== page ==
Jeans Generation

Nikolay Khalezin with participation of Natalia Koliada
Belarus Free Theatre
Soho Theatre

Production photo

"Politicians don't wear jeans, jeans are worn by freedom fighters Dictators don't like jeans they like dark suits and military uniform"

In a 70 minutes solo performance Nikolay Khalezin unfolds the socio-political evolution of the history of jeans through his personal experience.

Khalezin divulges his personal account as a child from admiration for his brother's first real jeans to efforts made to earn money to buy his own. His account of enterprising initiatives mirrors some the economic realities in Belarus including an insight into the black-market. In the course of his performance Khalezin changes his jeans three times. On each occasion the jeans mirror a phase not only in his personal life but also reflect the pressures for change despite the counter-forces applied by the governing body.

Jeans in Belarus are more that an innocent pair of trousers, they are a symbol of protest, the "militant uniform" for those fighting for democracy in a bastion of dictatorship in Europe. A dramatic hint to the almost unimaginable reality of daily life under oppression is employed in a simple "exercise". Khalezin asks the audience to shout "I am free". The audience, initially hesitant, needs three promptings before roaring in unison "I am free." Then, at once Khalezin pulls out a baton and raises it in the menacing manner over someone in the front row. It shocks. It hits home that the mere utterance of certain harmless words in totalitarian states, can be answered by a serious attack on the person.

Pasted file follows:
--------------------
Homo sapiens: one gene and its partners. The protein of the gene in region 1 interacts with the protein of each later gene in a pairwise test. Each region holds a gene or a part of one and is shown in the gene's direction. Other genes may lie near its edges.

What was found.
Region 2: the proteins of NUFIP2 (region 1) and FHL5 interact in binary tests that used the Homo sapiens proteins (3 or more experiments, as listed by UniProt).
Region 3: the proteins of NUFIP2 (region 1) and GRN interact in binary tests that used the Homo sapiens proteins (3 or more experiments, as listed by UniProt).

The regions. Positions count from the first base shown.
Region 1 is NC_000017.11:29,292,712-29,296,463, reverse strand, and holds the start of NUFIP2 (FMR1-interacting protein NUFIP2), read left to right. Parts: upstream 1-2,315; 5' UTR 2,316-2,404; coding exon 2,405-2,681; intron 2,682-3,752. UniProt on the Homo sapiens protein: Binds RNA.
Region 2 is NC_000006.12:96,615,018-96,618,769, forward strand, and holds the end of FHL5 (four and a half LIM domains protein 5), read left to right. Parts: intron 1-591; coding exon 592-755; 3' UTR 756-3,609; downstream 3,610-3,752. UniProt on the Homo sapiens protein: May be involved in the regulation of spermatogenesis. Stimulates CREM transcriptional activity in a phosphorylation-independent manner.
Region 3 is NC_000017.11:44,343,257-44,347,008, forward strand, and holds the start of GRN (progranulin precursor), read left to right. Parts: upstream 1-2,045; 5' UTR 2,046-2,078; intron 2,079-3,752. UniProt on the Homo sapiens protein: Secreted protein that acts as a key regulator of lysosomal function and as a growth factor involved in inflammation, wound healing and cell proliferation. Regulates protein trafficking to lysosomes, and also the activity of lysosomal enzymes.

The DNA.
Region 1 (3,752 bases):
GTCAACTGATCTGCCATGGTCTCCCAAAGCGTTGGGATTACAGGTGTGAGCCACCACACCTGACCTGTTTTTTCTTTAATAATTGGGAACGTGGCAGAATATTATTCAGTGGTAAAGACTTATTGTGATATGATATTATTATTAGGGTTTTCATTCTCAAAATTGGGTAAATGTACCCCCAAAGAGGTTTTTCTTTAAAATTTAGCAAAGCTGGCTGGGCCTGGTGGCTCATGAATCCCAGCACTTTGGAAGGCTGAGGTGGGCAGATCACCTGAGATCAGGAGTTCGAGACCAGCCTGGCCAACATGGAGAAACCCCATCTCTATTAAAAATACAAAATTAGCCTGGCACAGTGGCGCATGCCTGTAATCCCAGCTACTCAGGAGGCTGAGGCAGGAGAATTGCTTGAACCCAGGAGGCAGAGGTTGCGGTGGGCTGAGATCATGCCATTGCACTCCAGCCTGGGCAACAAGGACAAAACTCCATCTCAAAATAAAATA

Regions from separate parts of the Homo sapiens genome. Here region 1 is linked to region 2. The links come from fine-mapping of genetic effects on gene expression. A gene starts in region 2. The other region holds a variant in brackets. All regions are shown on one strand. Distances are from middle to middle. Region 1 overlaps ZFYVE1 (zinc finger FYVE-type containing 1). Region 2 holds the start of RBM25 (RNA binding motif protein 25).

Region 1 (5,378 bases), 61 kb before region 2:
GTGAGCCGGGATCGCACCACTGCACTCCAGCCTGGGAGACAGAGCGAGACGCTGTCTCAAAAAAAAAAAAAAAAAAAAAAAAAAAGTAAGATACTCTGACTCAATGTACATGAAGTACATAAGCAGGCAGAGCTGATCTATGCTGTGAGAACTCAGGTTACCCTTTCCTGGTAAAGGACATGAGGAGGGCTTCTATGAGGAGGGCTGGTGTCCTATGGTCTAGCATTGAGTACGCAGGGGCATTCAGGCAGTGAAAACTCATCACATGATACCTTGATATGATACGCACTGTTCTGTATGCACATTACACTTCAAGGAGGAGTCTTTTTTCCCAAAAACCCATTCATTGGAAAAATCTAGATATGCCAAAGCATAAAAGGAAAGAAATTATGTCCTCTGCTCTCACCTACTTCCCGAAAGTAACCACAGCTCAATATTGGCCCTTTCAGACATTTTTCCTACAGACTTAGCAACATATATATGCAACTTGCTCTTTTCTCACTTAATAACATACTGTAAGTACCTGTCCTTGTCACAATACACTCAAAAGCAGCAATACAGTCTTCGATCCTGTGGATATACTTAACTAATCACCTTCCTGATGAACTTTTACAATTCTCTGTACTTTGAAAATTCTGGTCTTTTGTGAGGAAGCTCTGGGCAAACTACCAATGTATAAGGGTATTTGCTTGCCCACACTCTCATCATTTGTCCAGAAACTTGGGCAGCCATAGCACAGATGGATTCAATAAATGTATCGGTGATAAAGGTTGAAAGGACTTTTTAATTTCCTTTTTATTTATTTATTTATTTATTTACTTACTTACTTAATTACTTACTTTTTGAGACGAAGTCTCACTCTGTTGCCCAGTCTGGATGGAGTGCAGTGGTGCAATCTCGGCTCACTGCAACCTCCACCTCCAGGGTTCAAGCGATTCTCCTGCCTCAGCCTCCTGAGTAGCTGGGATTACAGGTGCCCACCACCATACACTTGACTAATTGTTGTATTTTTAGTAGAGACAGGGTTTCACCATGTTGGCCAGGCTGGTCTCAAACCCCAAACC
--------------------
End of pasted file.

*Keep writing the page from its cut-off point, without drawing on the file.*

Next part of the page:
This, autobiographical account of protest against political oppression, culminates in passionate testimony of Khalezin's incarceration with other student protesters on Human Rights day, 10th December 1998. We are reminded that many were "arrested twenty, thirty ....fifty times.. Real heroes. Real Jeans!"

Khalezin's detailed account of his emotions, thoughts and physical experience in prison is impressively in tune with the accompanying pop music in the background, controlled by an on-stage DJ. The monologue is in Russian. The over-title translation is lengthy and is not always easy to follow. The overall impact is moving.

The Belarus Free Theatre is not yet free to openly stage this play and their other production, Being Harold Pinter, in their own country. Yet the echoes of these productions should eventually reach the wider audience of the Jeans Generation.

Reviewer: Rivka Jacobson

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